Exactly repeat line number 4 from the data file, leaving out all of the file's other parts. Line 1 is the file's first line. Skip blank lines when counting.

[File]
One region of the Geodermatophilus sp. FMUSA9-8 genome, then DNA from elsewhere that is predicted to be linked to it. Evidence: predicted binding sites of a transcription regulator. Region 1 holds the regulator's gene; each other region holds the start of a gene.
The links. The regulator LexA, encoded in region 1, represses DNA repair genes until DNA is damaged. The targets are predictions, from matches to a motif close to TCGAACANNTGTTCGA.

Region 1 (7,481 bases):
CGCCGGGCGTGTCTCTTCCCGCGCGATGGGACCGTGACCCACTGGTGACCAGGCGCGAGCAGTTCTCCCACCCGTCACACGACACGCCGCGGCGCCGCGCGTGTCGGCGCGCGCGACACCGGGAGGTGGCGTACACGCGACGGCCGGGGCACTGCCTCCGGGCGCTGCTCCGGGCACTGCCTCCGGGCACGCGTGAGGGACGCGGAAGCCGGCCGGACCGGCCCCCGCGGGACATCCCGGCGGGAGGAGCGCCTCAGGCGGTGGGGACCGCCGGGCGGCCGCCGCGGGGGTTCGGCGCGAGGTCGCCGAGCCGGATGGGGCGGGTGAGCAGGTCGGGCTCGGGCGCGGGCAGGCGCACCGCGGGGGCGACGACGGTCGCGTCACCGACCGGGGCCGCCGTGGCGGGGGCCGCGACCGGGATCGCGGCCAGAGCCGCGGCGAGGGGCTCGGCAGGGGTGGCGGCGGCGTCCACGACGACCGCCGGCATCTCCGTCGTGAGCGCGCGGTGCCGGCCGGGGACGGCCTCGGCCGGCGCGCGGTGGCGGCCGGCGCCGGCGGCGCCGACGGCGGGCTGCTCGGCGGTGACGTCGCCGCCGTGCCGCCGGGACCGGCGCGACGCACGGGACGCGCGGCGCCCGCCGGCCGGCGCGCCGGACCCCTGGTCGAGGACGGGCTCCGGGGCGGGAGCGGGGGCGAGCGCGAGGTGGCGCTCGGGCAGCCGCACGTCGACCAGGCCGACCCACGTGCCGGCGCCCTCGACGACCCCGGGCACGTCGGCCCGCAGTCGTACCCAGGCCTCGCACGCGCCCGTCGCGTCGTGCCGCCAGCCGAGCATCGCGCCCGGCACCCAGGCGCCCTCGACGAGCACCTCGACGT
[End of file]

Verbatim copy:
CGCCGGGCGTGTCTCTTCCCGCGCGATGGGACCGTGACCCACTGGTGACCAGGCGCGAGCAGTTCTCCCACCCGTCACACGACACGCCGCGGCGCCGCGCGTGTCGGCGCGCGCGACACCGGGAGGTGGCGTACACGCGACGGCCGGGGCACTGCCTCCGGGCGCTGCTCCGGGCACTGCCTCCGGGCACGCGTGAGGGACGCGGAAGCCGGCCGGACCGGCCCCCGCGGGACATCCCGGCGGGAGGAGCGCCTCAGGCGGTGGGGACCGCCGGGCGGCCGCCGCGGGGGTTCGGCGCGAGGTCGCCGAGCCGGATGGGGCGGGTGAGCAGGTCGGGCTCGGGCGCGGGCAGGCGCACCGCGGGGGCGACGACGGTCGCGTCACCGACCGGGGCCGCCGTGGCGGGGGCCGCGACCGGGATCGCGGCCAGAGCCGCGGCGAGGGGCTCGGCAGGGGTGGCGGCGGCGTCCACGACGACCGCCGGCATCTCCGTCGTGAGCGCGCGGTGCCGGCCGGGGACGGCCTCGGCCGGCGCGCGGTGGCGGCCGGCGCCGGCGGCGCCGACGGCGGGCTGCTCGGCGGTGACGTCGCCGCCGTGCCGCCGGGACCGGCGCGACGCACGGGACGCGCGGCGCCCGCCGGCCGGCGCGCCGGACCCCTGGTCGAGGACGGGCTCCGGGGCGGGAGCGGGGGCGAGCGCGAGGTGGCGCTCGGGCAGCCGCACGTCGACCAGGCCGACCCACGTGCCGGCGCCCTCGACGACCCCGGGCACGTCGGCCCGCAGTCGTACCCAGGCCTCGCACGCGCCCGTCGCGTCGTGCCGCCAGCCGAGCATCGCGCCCGGCACCCAGGCGCCCTCGACGAGCACCTCGACGT